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Foal's poop looks like cows

This is a discussion on Foal's poop looks like cows within the Horse Health forums, part of the Keeping and Caring for Horses category

     
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        09-18-2010, 10:05 PM
      #31
    Foal
    Quote:
    Originally Posted by tealamutt    
    definitely learn to take the temperature, pulse and respiratory rates of your horse. These are the first thing a vet will want to know if you're ever in need of putting a call in to one. They are the 1st way you will know if there is something wrong with him!
    Is there a special kind one?
         
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        09-19-2010, 12:14 AM
      #32
    Yearling
    A special kind what? Thermometer? I just use the pediatric rectal thermometer you can buy at the grocery store for like $5. Make sure to get a digital, it takes much less time and your horse will thank you!
         
        09-19-2010, 12:17 AM
      #33
    Trained
    Also pick up some KY. I use the starel stuff that I have for breeding but it does not have to be. That is just what I keep on hand as that is what I use most of.
         
        09-19-2010, 12:36 AM
      #34
    Green Broke
    Quote:
    Originally Posted by nrhareiner    
    A foal should be dewormed every 4 weeks until they are a year old then they go onto the same rotation as the older horses.
    Thank you for posting this, I didn't know that. I dewormed my foal for the first time at 45 days (per vet's recommendation) but he didn't mention how often to do it after that. So I was just going to put him on the every 8 weeks my other horses are on. So that's good to know! He's not on pasture or anything, sadly I only have a dry lot type situation, but still, better safe than sorry. Dewormer is so cheap now (compared to what it used to be about 15 years ago) that there is really no excuse not to deworm the horses. I know there is a chance of the worms building a resistance to the dewormers, but still I feel like it is cheap insurance to safe guard their health, especially since horses are so prone to colic and intestinal problems. So I will deworm my little guy monthly for the first year too. And as small as he is, he only takes about 1/4 of a tube right now anyway.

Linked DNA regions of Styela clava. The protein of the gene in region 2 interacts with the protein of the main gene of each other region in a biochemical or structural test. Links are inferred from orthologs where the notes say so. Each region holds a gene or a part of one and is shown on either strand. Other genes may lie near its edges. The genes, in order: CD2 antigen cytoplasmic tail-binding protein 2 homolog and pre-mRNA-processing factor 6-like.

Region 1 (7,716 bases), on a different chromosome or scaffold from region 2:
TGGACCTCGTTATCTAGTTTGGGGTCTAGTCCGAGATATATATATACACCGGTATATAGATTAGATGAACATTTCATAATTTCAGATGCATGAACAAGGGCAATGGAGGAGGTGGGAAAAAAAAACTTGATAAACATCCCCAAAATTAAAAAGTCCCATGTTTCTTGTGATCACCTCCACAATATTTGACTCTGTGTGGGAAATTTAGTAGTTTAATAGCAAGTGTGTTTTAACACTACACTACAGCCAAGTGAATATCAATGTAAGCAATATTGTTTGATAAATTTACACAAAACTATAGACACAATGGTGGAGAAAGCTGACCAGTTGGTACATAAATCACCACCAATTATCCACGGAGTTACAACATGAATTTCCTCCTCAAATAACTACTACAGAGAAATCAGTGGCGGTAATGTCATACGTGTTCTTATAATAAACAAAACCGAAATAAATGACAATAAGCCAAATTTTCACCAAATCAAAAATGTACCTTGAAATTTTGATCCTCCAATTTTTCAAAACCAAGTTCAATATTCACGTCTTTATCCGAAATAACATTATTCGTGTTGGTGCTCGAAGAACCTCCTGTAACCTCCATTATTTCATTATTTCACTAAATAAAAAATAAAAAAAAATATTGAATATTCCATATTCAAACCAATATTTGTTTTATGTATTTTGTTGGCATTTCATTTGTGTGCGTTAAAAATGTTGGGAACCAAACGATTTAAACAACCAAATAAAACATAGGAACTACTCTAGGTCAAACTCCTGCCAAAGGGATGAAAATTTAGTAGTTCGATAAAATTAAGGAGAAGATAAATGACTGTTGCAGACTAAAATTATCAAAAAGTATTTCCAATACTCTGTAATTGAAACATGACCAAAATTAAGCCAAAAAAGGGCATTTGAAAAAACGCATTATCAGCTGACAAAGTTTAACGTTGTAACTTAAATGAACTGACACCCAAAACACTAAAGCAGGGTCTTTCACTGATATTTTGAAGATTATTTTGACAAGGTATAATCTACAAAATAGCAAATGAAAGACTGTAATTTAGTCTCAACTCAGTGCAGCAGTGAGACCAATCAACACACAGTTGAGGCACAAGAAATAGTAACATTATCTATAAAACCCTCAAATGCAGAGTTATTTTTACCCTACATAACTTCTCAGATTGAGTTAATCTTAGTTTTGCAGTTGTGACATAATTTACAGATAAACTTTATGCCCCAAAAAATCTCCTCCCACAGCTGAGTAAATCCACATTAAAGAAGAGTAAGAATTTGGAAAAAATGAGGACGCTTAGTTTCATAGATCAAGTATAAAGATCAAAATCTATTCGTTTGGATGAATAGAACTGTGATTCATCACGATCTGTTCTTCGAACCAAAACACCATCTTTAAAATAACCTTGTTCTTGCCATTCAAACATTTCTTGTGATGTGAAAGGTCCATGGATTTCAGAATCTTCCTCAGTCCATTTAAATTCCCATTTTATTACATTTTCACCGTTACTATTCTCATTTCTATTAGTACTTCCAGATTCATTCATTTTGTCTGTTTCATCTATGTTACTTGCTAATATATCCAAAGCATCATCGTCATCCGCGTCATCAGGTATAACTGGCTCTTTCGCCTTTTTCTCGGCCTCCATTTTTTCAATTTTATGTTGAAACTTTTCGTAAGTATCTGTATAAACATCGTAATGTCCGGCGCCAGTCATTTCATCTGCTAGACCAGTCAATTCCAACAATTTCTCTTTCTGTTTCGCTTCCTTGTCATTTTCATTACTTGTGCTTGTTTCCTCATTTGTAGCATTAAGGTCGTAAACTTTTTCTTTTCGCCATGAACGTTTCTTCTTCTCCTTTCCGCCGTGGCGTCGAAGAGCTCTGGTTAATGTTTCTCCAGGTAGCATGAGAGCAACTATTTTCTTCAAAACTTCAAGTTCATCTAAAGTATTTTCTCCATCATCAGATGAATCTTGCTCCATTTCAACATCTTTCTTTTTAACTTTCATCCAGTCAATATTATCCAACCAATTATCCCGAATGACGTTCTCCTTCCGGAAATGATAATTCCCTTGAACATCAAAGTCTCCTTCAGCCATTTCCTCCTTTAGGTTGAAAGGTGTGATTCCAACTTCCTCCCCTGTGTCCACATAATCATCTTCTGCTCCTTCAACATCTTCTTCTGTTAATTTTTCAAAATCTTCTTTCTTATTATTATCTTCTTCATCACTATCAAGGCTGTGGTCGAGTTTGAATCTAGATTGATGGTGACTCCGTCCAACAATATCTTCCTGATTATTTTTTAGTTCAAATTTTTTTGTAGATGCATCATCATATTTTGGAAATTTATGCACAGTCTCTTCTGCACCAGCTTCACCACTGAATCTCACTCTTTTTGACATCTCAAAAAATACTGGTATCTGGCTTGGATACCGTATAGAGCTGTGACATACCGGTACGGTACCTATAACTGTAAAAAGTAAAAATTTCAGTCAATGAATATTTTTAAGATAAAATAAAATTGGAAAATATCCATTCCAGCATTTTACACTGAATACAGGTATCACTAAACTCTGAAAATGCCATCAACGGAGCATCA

09-19-2010, 12:40 AM
      #35
    Green Broke
    Quote:
    Originally Posted by mbender    
    If you get alfalfa pellets you can soak them to soften. I agree with feeding straight alfalfa. Too rich, too much sugar content which can cause too many problems. A grass mix is best.
    Posted via Mobile Device
    Yeah, I forgot pellets could be soaked. Great idea, it gets more water into his system too and makes it less likely to cause impaction problems.

    But, although alfalfa can be said to be "too rich," it is the protein and calcium that make it too rich, not sugar content. I would venture to guess most grass and grass hays have higher sugar content than alfalfa. But yes, it is definitely a rich feed, which is why adult horses can stay fat on small portions of it.
         
        09-19-2010, 03:49 AM
      #36
    Yearling
    Quote:
    Originally Posted by trailhorserider    
    So I will deworm my little guy monthly for the first year too. And as small as he is, he only takes about 1/4 of a tube right now anyway.
    Actually all classes of dewormers have been shown to be less effective in foals so you want to use 1.5 times the dosage in a foal. Toxicity of dewormers is quite low so you can feel safe doing this. If you have any questions about it a call to your veterinarian is always free!
         
        09-19-2010, 05:08 AM
      #37
    Green Broke
    Too early for me but the dogs needed to go out! So hopefully you can read this. As far as what you are feeding, sounds good to me. And thermometers, digital but when you insert it don't let go, some people tie a string to it. What mix if any hay are you feeding?
    Posted via Mobile Device
         
        09-19-2010, 09:54 AM
      #38
    Trained
    Quote:
    Originally Posted by tealamutt    
    Actually all classes of dewormers have been shown to be less effective in foals so you want to use 1.5 times the dosage in a foal. Toxicity of dewormers is quite low so you can feel safe doing this. If you have any questions about it a call to your veterinarian is always free!
    I have always dewormed my foals with the entire tub. Same as I do with the larger horses. Will not hurt them and will get ride of as many worms a possible.
         
        09-19-2010, 01:29 PM
      #39
    Green Broke
    Quote:
    Originally Posted by nrhareiner    
    I have always dewormed my foals with the entire tub. Same as I do with the larger horses. Will not hurt them and will get ride of as many worms a possible.
    Wow, I had no idea you could or should do that. I think the weight tape guessed him at 240 and I have him a 250 lb. Dose. I think I would still be too scared to give him a whole tube though. But I'll know I can be generous! Thank you nrhareiner and tealamutt!

    My vet, when I asked him about deworming shortly after the foal was born, actually said to give him a 200 lb dose at 45 days, but because the weight tape said he weighed a good 40 lbs more, that's why I have him a 250 lb. Dose. So I will be bolder next time, which will be soon.
         
        09-19-2010, 02:36 PM
      #40
    Trained
    Let me claifiy you can do that will 2 of the 3 classes of Dewormers. The only one you SHOULD NOT give the whole tub to is the Class Ivamec is in. That can be toxic in high doeses and does not take as much to get to that level. SO in that one just give 1/2 bub. About double what he weight in at.
         

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